Tagged: mediashift

PBS NewsHour Changes – An Insider’s Look

My fiancee and I are big fans of the NewsHour with Jim Lehrer. I recognize how geeky this makes us (being “big fans” and all), but we’re pretty dialed in to non-apoplectic news coverage, and we really enjoy the balance and depth of coverage that the NewsHour offers.

We comment on Jim’s usually excellent choice of ties, we tune in on Fridays to catch analysis by Shields and Brooks (and we’re Canadians!), and we hold the NewsHour up as an example of what news coverage should be (along with CBC’s National and BBC’s World Report).

So I read Anna Shoup’s piece on the changes at PBS, and the new iterations of its website, with interest and fascination (found out about the piece courtesy of Will Sullivan’s Journerdism site). It is not often that you get an insider’s candid take on the shifts inside a major media outlet, especially when the insider is a multimedia content producer who is be integrated into the larger media framework. That in itself is a bit of a switch-up from what’s happening in other news rooms.

Ms Shoup’s report suggests a progressive mindset in the NewsHour bullpen, but she’s still open about the grinding gears that sometimes happen when two carefully crafted machines try to mesh. Whether the new media shifts at the NewsHour are a result of progressive thinking – or merely survival – I think is irrelevant. In the current media climate, any steps that do not hold fast to the conventional broadcast model should be seen as progressive, simply because they are not status quo, or (worse) trying to regress to the sunnier times of media monopoly.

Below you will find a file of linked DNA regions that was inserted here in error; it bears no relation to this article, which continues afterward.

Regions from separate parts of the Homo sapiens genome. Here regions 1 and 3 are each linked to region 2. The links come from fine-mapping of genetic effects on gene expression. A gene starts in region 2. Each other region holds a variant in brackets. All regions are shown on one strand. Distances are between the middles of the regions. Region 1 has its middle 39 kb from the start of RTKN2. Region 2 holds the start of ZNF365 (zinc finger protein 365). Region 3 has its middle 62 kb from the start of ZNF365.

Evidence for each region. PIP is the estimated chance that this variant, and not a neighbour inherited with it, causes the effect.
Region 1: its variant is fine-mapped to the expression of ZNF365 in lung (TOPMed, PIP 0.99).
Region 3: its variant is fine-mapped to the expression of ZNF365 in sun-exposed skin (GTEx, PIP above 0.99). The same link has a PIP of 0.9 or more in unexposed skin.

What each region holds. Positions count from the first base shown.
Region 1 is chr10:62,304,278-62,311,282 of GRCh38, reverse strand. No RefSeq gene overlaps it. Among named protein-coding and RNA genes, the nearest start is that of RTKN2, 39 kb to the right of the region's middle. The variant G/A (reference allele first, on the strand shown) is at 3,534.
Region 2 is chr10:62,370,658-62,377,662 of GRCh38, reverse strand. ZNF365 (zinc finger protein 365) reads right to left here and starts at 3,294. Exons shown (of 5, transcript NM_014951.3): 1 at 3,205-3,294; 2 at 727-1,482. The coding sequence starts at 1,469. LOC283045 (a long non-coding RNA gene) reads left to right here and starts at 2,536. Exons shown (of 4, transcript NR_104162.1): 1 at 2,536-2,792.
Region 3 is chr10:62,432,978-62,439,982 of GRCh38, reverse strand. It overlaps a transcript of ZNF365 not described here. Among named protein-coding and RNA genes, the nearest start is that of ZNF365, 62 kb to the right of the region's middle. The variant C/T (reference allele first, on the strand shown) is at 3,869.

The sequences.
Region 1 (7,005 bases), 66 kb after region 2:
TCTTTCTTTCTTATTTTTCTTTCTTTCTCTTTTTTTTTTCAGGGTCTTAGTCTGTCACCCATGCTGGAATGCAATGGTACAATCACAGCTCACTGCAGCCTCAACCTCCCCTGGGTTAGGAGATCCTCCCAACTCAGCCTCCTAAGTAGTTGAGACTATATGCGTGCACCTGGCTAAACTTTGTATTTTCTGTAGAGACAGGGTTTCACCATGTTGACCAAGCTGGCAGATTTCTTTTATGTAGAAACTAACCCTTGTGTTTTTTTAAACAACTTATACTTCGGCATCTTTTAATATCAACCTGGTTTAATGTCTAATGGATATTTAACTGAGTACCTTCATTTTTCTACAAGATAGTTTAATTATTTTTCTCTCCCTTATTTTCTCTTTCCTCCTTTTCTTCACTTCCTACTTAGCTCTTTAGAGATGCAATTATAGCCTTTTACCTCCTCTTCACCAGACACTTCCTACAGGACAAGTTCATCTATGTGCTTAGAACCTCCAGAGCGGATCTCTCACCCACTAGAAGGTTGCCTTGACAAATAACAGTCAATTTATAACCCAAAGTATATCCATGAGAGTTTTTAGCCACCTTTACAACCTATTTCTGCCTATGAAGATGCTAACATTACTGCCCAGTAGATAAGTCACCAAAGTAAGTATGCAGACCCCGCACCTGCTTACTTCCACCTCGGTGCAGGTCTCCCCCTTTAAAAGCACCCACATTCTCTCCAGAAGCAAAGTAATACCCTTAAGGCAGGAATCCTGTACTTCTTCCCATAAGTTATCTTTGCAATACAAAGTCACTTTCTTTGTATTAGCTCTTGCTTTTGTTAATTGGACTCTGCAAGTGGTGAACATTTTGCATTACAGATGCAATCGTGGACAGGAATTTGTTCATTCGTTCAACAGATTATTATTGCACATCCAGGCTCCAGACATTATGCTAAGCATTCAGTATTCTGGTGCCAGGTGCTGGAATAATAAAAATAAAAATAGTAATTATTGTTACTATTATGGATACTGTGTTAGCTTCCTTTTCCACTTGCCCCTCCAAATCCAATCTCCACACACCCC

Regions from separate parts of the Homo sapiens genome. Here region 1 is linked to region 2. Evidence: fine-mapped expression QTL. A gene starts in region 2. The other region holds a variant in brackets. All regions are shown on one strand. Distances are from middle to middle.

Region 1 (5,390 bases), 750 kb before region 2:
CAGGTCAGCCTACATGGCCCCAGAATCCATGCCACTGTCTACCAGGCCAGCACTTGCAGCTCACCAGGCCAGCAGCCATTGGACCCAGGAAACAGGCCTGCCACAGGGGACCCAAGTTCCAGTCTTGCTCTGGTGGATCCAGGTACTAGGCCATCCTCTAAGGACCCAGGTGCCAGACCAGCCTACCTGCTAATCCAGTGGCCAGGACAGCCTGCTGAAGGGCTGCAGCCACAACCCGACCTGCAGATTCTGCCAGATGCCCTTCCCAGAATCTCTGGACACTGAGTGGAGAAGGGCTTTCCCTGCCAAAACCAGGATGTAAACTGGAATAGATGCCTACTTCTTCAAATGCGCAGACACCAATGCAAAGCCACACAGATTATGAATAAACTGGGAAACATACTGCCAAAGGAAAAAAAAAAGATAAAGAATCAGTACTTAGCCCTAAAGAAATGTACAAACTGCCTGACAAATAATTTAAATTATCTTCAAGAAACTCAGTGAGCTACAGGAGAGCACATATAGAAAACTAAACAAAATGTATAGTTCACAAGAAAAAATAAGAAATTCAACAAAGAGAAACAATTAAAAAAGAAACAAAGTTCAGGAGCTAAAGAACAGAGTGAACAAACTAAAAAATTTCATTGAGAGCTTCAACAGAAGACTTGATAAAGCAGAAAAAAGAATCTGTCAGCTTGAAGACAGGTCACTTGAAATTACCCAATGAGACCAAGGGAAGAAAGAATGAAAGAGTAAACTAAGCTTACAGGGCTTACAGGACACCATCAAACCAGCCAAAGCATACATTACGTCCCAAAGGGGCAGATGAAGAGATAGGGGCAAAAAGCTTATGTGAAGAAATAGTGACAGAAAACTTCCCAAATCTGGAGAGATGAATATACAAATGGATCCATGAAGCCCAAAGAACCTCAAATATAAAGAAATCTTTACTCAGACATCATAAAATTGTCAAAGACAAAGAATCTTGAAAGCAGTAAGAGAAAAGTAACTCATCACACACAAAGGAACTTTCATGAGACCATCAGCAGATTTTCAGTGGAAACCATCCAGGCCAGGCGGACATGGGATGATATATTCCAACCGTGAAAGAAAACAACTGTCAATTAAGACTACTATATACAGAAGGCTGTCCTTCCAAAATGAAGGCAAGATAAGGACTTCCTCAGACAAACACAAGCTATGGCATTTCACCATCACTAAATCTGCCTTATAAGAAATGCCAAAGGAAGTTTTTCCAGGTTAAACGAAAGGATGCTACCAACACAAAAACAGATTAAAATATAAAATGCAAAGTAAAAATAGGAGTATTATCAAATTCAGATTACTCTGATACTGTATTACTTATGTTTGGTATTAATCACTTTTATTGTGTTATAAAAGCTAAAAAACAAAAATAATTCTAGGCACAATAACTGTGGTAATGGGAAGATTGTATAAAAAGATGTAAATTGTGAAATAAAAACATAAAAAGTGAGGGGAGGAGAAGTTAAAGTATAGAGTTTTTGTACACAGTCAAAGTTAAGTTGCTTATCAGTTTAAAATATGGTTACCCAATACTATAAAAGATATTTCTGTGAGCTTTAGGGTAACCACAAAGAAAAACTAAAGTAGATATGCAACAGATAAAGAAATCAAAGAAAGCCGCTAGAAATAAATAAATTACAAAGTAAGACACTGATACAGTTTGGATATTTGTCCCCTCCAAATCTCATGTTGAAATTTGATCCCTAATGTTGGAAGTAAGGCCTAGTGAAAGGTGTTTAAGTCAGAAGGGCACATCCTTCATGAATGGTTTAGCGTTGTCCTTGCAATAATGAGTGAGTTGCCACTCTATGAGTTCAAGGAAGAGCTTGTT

Basically, people are consuming the news differently. The NewsHour has always been able to cut through the media static to report solidly on essential issues, and their decision to more fully integrate multimedia elements and web-based pieces into their broadcast model is one that I’ll be watching with interest.

The NewsHour will launch their new website on December 3rd, and the new iteration of the NewsHour with Jim Lehrer (re-branded as PBS NewsHour) will debut on December 7th. Perhaps it, like the NewsHour’s coverage itself, will be a litmus test that other news organizations can learn from.

Public Media Comes of Age

As top-down journalism fights to redefine itself in our increasingly-connected media environment, I thought I would highlight two (closely-linked) projects related to Public Media.

Public Media (or, citizen media) has obviously proven its journalistic worth in the last few years, yet still suffers from a lack of mainstream acceptance. These two studies provide some insight on how this may change in the next little while, and which organizations offer best-practices for us all to learn from.

Note that both of these Public Media resources benefit from the deft hand of Jessica Clark, the Future of Public Media Project director, with collaboration from the Center for Social Media’s director, Pat Aufderheide.